"Drinking and driving starts with the first drink."
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STOP-DWI stands for "Special Traffic Option Program for Driving While Intoxicated." The STOP-DWI program was enacted by the State Legislature in 1981 for the purposes of empowering counties to coordinate local efforts to reduce alcohol and other drug-related crashes within the context of a comprehensive and financially self-sustaining statewide alcohol and highway safety program.
The STOP-DWI legislation permits each of the state's counties to establish a county STOP-DWI Program which qualifies the county for the return of all fines collected for alcohol or other drug related traffic offenses occurring in its jurisdiction.
Report drunk/drugged driving by dialing: 911
Report underage drinking by dialing: 1-866-863-3721 (Confidential)
For more information, contact Michele James at 315-386-2207.
Alcohol & Drugs Impair Driving
All aspects of the body and skills are affected when drinking alcohol: brain, nervous system, judgment, coordination, movement, speeh, hearing, and eye sight. Alcohol and certain drugs are depressants. Reaction time is drastically slowed. Coordination and judgment is impaired. Vision and speech become blurred.
Since a teen's brain is still developing, alcohol has a greater effect than on an adult brain. Drinking alcohol before the brain is finished developing (in thier early 20's) causes damage to areas of the brain responsible for learning and memory, which could contribute to poor performance at shcool or work.
There are over 150 prescription and over-the-counter medications on the market that should not be mixed with alcohol. Antihistamines and alcohol will increase drowsiness, making driving or operating machinery even more dangerous. Over-the-counter drugs such as cold and cough medicines, antihistamines, nausea or motion sickness medications, pain relievers, decongestants, and diurtics can cause drowsiness and dizziness that can impair a driver's skills and reflexes.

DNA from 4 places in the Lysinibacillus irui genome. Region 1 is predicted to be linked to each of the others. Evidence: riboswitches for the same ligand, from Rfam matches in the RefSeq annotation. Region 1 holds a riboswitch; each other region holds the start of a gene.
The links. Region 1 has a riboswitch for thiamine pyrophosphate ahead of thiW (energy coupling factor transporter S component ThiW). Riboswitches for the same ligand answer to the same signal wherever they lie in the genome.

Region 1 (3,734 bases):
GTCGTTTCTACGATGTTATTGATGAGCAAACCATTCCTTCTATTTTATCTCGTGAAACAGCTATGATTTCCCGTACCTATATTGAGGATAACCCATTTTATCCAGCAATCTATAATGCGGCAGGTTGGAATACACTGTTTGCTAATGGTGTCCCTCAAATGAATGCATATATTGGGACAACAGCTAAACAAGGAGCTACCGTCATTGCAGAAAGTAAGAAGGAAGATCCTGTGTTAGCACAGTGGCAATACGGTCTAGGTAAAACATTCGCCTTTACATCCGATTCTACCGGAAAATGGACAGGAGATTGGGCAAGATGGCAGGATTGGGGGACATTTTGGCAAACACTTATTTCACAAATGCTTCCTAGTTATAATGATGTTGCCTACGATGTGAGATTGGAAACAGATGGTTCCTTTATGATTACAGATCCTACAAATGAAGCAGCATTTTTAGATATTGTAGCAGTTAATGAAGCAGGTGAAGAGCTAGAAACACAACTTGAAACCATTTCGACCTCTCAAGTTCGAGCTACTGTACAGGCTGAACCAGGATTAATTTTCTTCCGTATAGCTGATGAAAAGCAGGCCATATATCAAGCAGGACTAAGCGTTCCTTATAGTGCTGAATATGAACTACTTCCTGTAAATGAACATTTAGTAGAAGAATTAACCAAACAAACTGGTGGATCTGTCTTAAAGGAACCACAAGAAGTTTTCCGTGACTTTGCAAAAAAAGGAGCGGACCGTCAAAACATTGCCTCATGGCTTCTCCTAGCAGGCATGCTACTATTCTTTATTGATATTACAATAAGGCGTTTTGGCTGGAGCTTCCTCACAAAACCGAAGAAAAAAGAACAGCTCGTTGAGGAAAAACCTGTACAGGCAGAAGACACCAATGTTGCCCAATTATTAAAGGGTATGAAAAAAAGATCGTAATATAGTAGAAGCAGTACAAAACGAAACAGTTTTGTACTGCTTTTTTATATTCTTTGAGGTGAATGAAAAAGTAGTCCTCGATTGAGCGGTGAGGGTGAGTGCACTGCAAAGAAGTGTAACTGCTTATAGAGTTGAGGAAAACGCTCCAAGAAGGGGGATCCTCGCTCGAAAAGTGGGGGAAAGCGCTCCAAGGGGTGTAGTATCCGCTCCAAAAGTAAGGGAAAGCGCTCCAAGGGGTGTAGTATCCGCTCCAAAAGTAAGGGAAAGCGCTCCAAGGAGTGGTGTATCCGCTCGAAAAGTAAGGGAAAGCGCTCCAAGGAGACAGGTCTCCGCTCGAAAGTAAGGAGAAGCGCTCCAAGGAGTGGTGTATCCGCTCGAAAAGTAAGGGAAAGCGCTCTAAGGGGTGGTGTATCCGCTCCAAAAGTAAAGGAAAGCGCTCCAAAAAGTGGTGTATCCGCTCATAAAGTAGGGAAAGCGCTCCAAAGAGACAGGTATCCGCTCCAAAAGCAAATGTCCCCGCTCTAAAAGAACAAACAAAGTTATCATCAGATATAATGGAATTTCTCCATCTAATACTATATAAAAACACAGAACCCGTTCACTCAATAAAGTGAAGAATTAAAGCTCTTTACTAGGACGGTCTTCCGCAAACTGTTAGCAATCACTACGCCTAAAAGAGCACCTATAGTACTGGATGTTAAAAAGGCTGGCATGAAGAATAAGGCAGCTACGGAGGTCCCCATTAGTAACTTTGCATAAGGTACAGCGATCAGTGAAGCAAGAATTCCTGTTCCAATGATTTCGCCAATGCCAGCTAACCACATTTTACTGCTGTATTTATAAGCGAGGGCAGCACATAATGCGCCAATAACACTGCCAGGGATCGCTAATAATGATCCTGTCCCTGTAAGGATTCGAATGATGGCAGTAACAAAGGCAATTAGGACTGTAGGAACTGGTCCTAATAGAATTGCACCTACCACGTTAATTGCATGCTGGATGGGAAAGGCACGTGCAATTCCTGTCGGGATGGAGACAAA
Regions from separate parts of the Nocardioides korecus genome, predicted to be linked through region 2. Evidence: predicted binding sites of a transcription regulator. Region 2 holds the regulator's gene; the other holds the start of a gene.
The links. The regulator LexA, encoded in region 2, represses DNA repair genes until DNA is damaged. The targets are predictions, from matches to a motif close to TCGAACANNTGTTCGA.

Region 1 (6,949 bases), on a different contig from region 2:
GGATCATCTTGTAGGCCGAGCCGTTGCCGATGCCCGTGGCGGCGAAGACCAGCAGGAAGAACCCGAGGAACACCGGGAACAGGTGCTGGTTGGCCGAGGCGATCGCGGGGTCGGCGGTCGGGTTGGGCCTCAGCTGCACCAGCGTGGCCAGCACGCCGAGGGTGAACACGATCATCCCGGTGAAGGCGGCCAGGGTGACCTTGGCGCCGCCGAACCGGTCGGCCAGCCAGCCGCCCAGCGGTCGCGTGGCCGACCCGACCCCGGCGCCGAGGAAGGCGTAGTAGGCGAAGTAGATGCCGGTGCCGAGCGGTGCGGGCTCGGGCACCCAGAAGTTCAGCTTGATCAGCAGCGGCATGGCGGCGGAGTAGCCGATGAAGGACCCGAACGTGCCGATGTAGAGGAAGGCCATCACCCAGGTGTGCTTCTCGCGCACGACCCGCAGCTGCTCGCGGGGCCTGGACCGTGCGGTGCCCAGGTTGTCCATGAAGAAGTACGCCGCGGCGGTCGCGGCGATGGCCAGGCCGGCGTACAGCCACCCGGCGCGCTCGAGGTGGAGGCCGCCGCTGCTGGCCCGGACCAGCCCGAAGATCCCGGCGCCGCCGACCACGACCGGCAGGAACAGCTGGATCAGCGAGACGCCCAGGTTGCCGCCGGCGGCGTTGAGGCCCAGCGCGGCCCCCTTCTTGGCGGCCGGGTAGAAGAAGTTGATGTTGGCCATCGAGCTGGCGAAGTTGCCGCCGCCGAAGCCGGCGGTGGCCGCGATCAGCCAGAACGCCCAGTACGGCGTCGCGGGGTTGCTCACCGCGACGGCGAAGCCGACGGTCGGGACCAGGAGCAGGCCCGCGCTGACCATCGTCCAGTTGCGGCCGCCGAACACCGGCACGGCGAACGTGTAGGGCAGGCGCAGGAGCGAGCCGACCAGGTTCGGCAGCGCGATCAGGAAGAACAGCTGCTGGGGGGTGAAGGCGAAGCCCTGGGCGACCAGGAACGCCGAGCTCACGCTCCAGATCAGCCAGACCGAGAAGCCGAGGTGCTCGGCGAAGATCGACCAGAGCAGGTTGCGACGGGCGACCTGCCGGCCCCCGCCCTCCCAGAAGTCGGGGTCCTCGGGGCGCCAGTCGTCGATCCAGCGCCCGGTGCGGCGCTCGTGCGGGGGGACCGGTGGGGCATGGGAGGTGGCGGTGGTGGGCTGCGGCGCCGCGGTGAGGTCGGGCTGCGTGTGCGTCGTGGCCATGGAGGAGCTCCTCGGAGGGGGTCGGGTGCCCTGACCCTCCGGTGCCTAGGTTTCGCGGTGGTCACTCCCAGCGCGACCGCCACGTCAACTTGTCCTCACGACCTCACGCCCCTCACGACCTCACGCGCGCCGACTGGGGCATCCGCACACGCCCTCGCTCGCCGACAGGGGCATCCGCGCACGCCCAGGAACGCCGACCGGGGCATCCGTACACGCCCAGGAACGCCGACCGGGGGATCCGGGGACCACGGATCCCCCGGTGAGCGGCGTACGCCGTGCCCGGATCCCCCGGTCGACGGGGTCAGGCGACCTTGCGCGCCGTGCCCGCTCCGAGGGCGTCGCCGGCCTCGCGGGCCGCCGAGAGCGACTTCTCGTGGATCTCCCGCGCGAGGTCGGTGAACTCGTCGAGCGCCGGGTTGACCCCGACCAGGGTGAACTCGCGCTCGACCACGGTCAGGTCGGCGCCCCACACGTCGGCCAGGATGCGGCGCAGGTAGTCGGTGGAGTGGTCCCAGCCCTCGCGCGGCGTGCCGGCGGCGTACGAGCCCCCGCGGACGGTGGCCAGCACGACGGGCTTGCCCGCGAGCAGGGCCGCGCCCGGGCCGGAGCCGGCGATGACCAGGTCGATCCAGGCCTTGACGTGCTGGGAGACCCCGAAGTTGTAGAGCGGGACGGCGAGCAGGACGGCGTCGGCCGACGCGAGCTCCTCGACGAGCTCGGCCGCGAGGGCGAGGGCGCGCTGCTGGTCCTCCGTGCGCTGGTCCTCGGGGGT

Tranquilizers, sedatives, and sleeping pills slow down the central nervous system causing drowsiness and reduced reation time, and impairing the ability to concentrate.
Click on links in the table below to obtain statistics and other information about the STOP- DWI program and visit the related links.
For answers to these and other alcohol-related questions, please click on STOP-DWI.ORG
What is the "zero tolerance" law?
What are the penalties for alcohol/drug related violations?
What's a "standard" drink?
Child Passenger Protection Act (VTL §1192.2a (b))
Leandra's Law is named after Leandra Rosado, an eleven year old girl who was killed in a car crash after the driver, who had allegedly been drinking for several hours prior to the crash, lost control of her vehicle on the Henry Hudson Parkway. Leandra's Law, which became effective December 18, 2009, sets some of the toughest DWI provisions in the country. Under Leandra's Law:
For related links, please CLICK HERE